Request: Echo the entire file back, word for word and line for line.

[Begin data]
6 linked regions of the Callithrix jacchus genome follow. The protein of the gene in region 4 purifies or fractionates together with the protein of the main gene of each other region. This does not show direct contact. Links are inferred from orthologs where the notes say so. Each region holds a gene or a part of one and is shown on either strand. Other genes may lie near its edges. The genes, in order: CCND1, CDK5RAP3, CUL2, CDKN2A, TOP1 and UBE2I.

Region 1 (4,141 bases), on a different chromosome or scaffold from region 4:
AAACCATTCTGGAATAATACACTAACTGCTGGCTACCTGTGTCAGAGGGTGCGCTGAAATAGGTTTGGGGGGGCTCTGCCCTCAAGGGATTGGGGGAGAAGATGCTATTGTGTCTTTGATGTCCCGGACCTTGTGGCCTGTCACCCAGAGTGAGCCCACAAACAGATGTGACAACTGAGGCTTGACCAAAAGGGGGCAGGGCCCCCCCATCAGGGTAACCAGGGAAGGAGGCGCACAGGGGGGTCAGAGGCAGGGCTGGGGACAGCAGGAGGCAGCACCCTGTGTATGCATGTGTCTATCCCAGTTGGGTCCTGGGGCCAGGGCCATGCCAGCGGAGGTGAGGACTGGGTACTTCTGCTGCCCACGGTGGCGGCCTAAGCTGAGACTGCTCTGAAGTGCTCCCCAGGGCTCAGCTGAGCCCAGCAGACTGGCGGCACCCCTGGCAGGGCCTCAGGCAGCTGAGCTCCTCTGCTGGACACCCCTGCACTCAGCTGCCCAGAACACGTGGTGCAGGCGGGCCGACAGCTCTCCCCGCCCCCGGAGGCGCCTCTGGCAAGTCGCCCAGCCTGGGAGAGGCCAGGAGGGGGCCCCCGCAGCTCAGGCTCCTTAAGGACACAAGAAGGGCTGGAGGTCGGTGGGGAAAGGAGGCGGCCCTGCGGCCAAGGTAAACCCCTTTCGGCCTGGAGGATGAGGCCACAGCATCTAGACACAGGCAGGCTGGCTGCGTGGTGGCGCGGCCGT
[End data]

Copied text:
6 linked regions of the Callithrix jacchus genome follow. The protein of the gene in region 4 purifies or fractionates together with the protein of the main gene of each other region. This does not show direct contact. Links are inferred from orthologs where the notes say so. Each region holds a gene or a part of one and is shown on either strand. Other genes may lie near its edges. The genes, in order: CCND1, CDK5RAP3, CUL2, CDKN2A, TOP1 and UBE2I.

Region 1 (4,141 bases), on a different chromosome or scaffold from region 4:
AAACCATTCTGGAATAATACACTAACTGCTGGCTACCTGTGTCAGAGGGTGCGCTGAAATAGGTTTGGGGGGGCTCTGCCCTCAAGGGATTGGGGGAGAAGATGCTATTGTGTCTTTGATGTCCCGGACCTTGTGGCCTGTCACCCAGAGTGAGCCCACAAACAGATGTGACAACTGAGGCTTGACCAAAAGGGGGCAGGGCCCCCCCATCAGGGTAACCAGGGAAGGAGGCGCACAGGGGGGTCAGAGGCAGGGCTGGGGACAGCAGGAGGCAGCACCCTGTGTATGCATGTGTCTATCCCAGTTGGGTCCTGGGGCCAGGGCCATGCCAGCGGAGGTGAGGACTGGGTACTTCTGCTGCCCACGGTGGCGGCCTAAGCTGAGACTGCTCTGAAGTGCTCCCCAGGGCTCAGCTGAGCCCAGCAGACTGGCGGCACCCCTGGCAGGGCCTCAGGCAGCTGAGCTCCTCTGCTGGACACCCCTGCACTCAGCTGCCCAGAACACGTGGTGCAGGCGGGCCGACAGCTCTCCCCGCCCCCGGAGGCGCCTCTGGCAAGTCGCCCAGCCTGGGAGAGGCCAGGAGGGGGCCCCCGCAGCTCAGGCTCCTTAAGGACACAAGAAGGGCTGGAGGTCGGTGGGGAAAGGAGGCGGCCCTGCGGCCAAGGTAAACCCCTTTCGGCCTGGAGGATGAGGCCACAGCATCTAGACACAGGCAGGCTGGCTGCGTGGTGGCGCGGCCGT